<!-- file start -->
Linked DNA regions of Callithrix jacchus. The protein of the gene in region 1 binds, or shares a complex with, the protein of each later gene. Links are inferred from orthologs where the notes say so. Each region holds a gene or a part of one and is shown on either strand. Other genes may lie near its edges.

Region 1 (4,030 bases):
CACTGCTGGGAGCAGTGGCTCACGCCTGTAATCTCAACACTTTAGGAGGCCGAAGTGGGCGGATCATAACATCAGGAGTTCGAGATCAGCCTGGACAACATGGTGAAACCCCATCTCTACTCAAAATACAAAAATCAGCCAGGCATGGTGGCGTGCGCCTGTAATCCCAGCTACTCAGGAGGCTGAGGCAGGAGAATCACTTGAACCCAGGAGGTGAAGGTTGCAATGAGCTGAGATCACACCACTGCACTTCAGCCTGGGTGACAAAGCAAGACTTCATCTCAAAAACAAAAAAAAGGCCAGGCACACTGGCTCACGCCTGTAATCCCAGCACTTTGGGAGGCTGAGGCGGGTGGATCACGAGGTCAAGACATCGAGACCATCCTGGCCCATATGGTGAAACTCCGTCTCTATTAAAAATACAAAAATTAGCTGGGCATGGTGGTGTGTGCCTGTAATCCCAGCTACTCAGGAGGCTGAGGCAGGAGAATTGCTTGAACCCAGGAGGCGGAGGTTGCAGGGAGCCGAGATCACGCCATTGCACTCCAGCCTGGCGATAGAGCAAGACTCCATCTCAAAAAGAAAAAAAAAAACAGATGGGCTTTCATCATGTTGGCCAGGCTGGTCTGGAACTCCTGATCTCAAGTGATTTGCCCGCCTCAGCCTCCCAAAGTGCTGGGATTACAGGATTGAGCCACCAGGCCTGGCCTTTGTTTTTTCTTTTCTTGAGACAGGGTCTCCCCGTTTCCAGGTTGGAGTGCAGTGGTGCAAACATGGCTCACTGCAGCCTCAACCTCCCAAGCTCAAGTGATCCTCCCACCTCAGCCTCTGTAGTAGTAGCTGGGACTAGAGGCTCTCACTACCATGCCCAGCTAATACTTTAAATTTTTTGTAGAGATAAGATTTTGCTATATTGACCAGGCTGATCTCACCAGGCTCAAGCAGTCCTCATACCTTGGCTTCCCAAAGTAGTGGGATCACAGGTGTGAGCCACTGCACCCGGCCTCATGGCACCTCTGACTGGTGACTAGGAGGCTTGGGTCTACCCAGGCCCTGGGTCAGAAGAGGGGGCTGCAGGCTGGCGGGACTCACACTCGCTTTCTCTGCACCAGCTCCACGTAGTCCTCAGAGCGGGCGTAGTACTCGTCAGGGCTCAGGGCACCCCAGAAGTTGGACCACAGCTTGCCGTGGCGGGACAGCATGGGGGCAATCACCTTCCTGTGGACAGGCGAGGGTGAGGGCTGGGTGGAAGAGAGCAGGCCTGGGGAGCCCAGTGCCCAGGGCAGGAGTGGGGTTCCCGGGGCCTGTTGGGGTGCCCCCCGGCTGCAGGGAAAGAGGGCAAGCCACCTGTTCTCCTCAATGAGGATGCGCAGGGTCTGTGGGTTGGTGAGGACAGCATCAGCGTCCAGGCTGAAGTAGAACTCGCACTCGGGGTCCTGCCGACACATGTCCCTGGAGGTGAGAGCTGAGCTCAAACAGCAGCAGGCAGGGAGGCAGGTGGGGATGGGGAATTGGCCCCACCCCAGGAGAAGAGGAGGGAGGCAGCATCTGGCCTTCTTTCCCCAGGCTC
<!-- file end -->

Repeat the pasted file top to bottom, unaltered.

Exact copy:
Linked DNA regions of Callithrix jacchus. The protein of the gene in region 1 binds, or shares a complex with, the protein of each later gene. Links are inferred from orthologs where the notes say so. Each region holds a gene or a part of one and is shown on either strand. Other genes may lie near its edges.

Region 1 (4,030 bases):
CACTGCTGGGAGCAGTGGCTCACGCCTGTAATCTCAACACTTTAGGAGGCCGAAGTGGGCGGATCATAACATCAGGAGTTCGAGATCAGCCTGGACAACATGGTGAAACCCCATCTCTACTCAAAATACAAAAATCAGCCAGGCATGGTGGCGTGCGCCTGTAATCCCAGCTACTCAGGAGGCTGAGGCAGGAGAATCACTTGAACCCAGGAGGTGAAGGTTGCAATGAGCTGAGATCACACCACTGCACTTCAGCCTGGGTGACAAAGCAAGACTTCATCTCAAAAACAAAAAAAAGGCCAGGCACACTGGCTCACGCCTGTAATCCCAGCACTTTGGGAGGCTGAGGCGGGTGGATCACGAGGTCAAGACATCGAGACCATCCTGGCCCATATGGTGAAACTCCGTCTCTATTAAAAATACAAAAATTAGCTGGGCATGGTGGTGTGTGCCTGTAATCCCAGCTACTCAGGAGGCTGAGGCAGGAGAATTGCTTGAACCCAGGAGGCGGAGGTTGCAGGGAGCCGAGATCACGCCATTGCACTCCAGCCTGGCGATAGAGCAAGACTCCATCTCAAAAAGAAAAAAAAAAACAGATGGGCTTTCATCATGTTGGCCAGGCTGGTCTGGAACTCCTGATCTCAAGTGATTTGCCCGCCTCAGCCTCCCAAAGTGCTGGGATTACAGGATTGAGCCACCAGGCCTGGCCTTTGTTTTTTCTTTTCTTGAGACAGGGTCTCCCCGTTTCCAGGTTGGAGTGCAGTGGTGCAAACATGGCTCACTGCAGCCTCAACCTCCCAAGCTCAAGTGATCCTCCCACCTCAGCCTCTGTAGTAGTAGCTGGGACTAGAGGCTCTCACTACCATGCCCAGCTAATACTTTAAATTTTTTGTAGAGATAAGATTTTGCTATATTGACCAGGCTGATCTCACCAGGCTCAAGCAGTCCTCATACCTTGGCTTCCCAAAGTAGTGGGATCACAGGTGTGAGCCACTGCACCCGGCCTCATGGCACCTCTGACTGGTGACTAGGAGGCTTGGGTCTACCCAGGCCCTGGGTCAGAAGAGGGGGCTGCAGGCTGGCGGGACTCACACTCGCTTTCTCTGCACCAGCTCCACGTAGTCCTCAGAGCGGGCGTAGTACTCGTCAGGGCTCAGGGCACCCCAGAAGTTGGACCACAGCTTGCCGTGGCGGGACAGCATGGGGGCAATCACCTTCCTGTGGACAGGCGAGGGTGAGGGCTGGGTGGAAGAGAGCAGGCCTGGGGAGCCCAGTGCCCAGGGCAGGAGTGGGGTTCCCGGGGCCTGTTGGGGTGCCCCCCGGCTGCAGGGAAAGAGGGCAAGCCACCTGTTCTCCTCAATGAGGATGCGCAGGGTCTGTGGGTTGGTGAGGACAGCATCAGCGTCCAGGCTGAAGTAGAACTCGCACTCGGGGTCCTGCCGACACATGTCCCTGGAGGTGAGAGCTGAGCTCAAACAGCAGCAGGCAGGGAGGCAGGTGGGGATGGGGAATTGGCCCCACCCCAGGAGAAGAGGAGGGAGGCAGCATCTGGCCTTCTTTCCCCAGGCTC